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Antibacterial activity against foodborne Staphylococcus aureus and antioxidant capacity of various pure phenolic compounds.
MedLine Citation:
PMID:  21034269     Owner:  NLM     Status:  In-Process    
Six pure phenolic compounds (hydroquinone, thymol, carvacrol, butylated hydroxyanisole, gallic acid, and octyl gallate) were tested for their minimum inhibitory concentration (MIC) and minimum bactericidal concentration (MBC) against several strains of Staphylococcus aureus isolated from dairy and meat products. In addition, S. aureus reference strains (American Type Culture Collection) for antimicrobial studies and/or isolated from human infections and outbreaks of food poisoning were included in the study. Of the compounds tested, octyl gallate and hydroquinone were the most effective against S. aureus (mean MIC values of 20.89 and 103.05 μg/mL, respectively) and carvacrol and thymol the least (mean MIC values of about 413 μg/mL). The mean MBC values were 40.84, 194.37, 417.46, and 581.90 μg/mL for octyl gallate, hydroquinone, carvacrol, and thymol, respectively. Meat isolates were more resistant than those of dairy origin to hydroquinone, gallic acid, and octyl gallate, as well as to penicillin G (used as a control of the methodology used); gallic acid and penicillin G showed the highest differences in MIC values between the groups of strains (about 10 and 200 times, respectively). On the other hand, when we tested the isolates included in each group of strains (dairy, meat, and other/mixed sources) we only detected significant differences (p < 0.05) among dairy and isolates from other/mixed sources for hydroquinone and thymol, respectively. However, strains of meat origin exhibited significant differences among each other (p < 0.05) to most of the phenolic compounds tested (hydroquinone, carvacrol, gallic acid, and octyl gallate). The relationship between MICs and MBCs for each of the phenolic compounds tested suggested a bactericidal mechanism of action against S. aureus. Gallic acid and octyl gallate exhibited the highest antioxidant capacity and thymol and carvacrol the lowest. So, octyl gallate is an agent with both antimicrobial and antioxidant properties, which would be of interest to use in the food industry.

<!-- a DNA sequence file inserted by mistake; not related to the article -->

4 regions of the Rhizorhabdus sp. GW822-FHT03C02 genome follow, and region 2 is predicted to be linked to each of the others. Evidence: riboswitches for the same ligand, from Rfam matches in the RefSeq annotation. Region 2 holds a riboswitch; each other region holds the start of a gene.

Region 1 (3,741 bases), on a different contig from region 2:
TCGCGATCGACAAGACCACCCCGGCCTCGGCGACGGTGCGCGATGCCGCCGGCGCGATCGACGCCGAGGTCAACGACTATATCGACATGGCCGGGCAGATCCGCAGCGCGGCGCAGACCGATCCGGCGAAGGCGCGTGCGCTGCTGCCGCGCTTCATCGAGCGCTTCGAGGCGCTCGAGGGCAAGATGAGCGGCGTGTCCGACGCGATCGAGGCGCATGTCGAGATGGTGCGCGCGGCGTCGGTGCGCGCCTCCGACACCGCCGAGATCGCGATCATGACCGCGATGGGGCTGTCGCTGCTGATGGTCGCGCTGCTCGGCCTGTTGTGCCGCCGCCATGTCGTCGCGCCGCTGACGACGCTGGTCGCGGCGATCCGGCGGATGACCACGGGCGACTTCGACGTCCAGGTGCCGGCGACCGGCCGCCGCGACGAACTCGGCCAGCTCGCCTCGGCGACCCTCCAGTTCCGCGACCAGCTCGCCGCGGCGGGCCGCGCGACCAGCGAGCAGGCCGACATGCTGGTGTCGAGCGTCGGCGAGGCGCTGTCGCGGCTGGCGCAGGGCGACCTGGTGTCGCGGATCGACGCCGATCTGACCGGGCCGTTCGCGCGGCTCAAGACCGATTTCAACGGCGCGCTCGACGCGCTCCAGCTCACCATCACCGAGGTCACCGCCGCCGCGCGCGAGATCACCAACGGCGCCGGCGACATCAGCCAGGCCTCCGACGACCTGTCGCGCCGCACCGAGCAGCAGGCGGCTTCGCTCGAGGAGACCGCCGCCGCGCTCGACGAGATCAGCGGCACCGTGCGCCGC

Javier Rúa; Laura Fernández-Álvarez; Cristina de Castro; Pilar Del Valle; Dolores de Arriaga; María Rosario García-Armesto
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Publication Detail:
Type:  Journal Article; Research Support, Non-U.S. Gov't     Date:  2010-10-30
Journal Detail:
Title:  Foodborne pathogens and disease     Volume:  8     ISSN:  1556-7125     ISO Abbreviation:  Foodborne Pathog. Dis.     Publication Date:  2011 Jan 
Date Detail:
Created Date:  2011-01-10     Completed Date:  -     Revised Date:  -    
Medline Journal Info:
Nlm Unique ID:  101120121     Medline TA:  Foodborne Pathog Dis     Country:  United States    
Other Details:
Languages:  eng     Pagination:  149-57     Citation Subset:  IM    
Department of Molecular Biology, University of León, León, Spain.
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